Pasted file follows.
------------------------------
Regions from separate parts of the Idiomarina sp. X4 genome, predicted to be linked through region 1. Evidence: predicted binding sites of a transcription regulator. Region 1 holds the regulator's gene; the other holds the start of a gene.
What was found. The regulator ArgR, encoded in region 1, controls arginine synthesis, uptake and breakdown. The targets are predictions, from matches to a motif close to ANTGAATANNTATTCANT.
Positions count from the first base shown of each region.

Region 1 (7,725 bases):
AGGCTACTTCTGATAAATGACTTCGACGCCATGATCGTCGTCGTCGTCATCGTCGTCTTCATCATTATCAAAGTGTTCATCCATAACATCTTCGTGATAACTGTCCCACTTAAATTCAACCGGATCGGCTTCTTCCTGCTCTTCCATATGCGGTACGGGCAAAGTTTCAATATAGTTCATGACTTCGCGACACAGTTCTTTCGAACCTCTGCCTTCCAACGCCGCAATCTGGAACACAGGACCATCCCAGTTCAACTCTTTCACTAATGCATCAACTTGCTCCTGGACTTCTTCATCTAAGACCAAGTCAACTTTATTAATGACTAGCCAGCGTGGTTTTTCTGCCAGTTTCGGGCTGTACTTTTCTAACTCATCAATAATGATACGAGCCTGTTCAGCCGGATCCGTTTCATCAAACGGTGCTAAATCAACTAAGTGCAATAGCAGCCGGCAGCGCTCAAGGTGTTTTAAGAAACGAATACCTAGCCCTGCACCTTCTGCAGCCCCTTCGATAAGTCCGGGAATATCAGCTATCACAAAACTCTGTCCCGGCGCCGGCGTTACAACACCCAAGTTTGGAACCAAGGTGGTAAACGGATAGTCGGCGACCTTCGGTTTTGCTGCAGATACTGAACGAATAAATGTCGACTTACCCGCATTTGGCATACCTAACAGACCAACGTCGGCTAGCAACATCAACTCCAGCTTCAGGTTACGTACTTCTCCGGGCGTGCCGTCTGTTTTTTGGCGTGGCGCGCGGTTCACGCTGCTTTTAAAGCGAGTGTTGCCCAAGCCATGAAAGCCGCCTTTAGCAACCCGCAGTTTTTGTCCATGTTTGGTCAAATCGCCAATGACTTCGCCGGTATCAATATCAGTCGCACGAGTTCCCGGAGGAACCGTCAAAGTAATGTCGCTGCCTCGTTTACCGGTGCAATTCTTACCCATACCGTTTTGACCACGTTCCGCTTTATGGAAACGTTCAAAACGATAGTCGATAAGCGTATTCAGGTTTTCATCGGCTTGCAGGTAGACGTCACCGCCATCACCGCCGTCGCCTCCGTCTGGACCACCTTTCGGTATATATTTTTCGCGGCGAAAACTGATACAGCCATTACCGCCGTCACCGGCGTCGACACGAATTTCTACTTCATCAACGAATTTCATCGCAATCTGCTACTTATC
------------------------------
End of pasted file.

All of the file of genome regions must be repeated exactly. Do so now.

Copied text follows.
Regions from separate parts of the Idiomarina sp. X4 genome, predicted to be linked through region 1. Evidence: predicted binding sites of a transcription regulator. Region 1 holds the regulator's gene; the other holds the start of a gene.
What was found. The regulator ArgR, encoded in region 1, controls arginine synthesis, uptake and breakdown. The targets are predictions, from matches to a motif close to ANTGAATANNTATTCANT.
Positions count from the first base shown of each region.

Region 1 (7,725 bases):
AGGCTACTTCTGATAAATGACTTCGACGCCATGATCGTCGTCGTCGTCATCGTCGTCTTCATCATTATCAAAGTGTTCATCCATAACATCTTCGTGATAACTGTCCCACTTAAATTCAACCGGATCGGCTTCTTCCTGCTCTTCCATATGCGGTACGGGCAAAGTTTCAATATAGTTCATGACTTCGCGACACAGTTCTTTCGAACCTCTGCCTTCCAACGCCGCAATCTGGAACACAGGACCATCCCAGTTCAACTCTTTCACTAATGCATCAACTTGCTCCTGGACTTCTTCATCTAAGACCAAGTCAACTTTATTAATGACTAGCCAGCGTGGTTTTTCTGCCAGTTTCGGGCTGTACTTTTCTAACTCATCAATAATGATACGAGCCTGTTCAGCCGGATCCGTTTCATCAAACGGTGCTAAATCAACTAAGTGCAATAGCAGCCGGCAGCGCTCAAGGTGTTTTAAGAAACGAATACCTAGCCCTGCACCTTCTGCAGCCCCTTCGATAAGTCCGGGAATATCAGCTATCACAAAACTCTGTCCCGGCGCCGGCGTTACAACACCCAAGTTTGGAACCAAGGTGGTAAACGGATAGTCGGCGACCTTCGGTTTTGCTGCAGATACTGAACGAATAAATGTCGACTTACCCGCATTTGGCATACCTAACAGACCAACGTCGGCTAGCAACATCAACTCCAGCTTCAGGTTACGTACTTCTCCGGGCGTGCCGTCTGTTTTTTGGCGTGGCGCGCGGTTCACGCTGCTTTTAAAGCGAGTGTTGCCCAAGCCATGAAAGCCGCCTTTAGCAACCCGCAGTTTTTGTCCATGTTTGGTCAAATCGCCAATGACTTCGCCGGTATCAATATCAGTCGCACGAGTTCCCGGAGGAACCGTCAAAGTAATGTCGCTGCCTCGTTTACCGGTGCAATTCTTACCCATACCGTTTTGACCACGTTCCGCTTTATGGAAACGTTCAAAACGATAGTCGATAAGCGTATTCAGGTTTTCATCGGCTTGCAGGTAGACGTCACCGCCATCACCGCCGTCGCCTCCGTCTGGACCACCTTTCGGTATATATTTTTCGCGGCGAAAACTGATACAGCCATTACCGCCGTCACCGGCGTCGACACGAATTTCTACTTCATCAACGAATTTCATCGCAATCTGCTACTTATC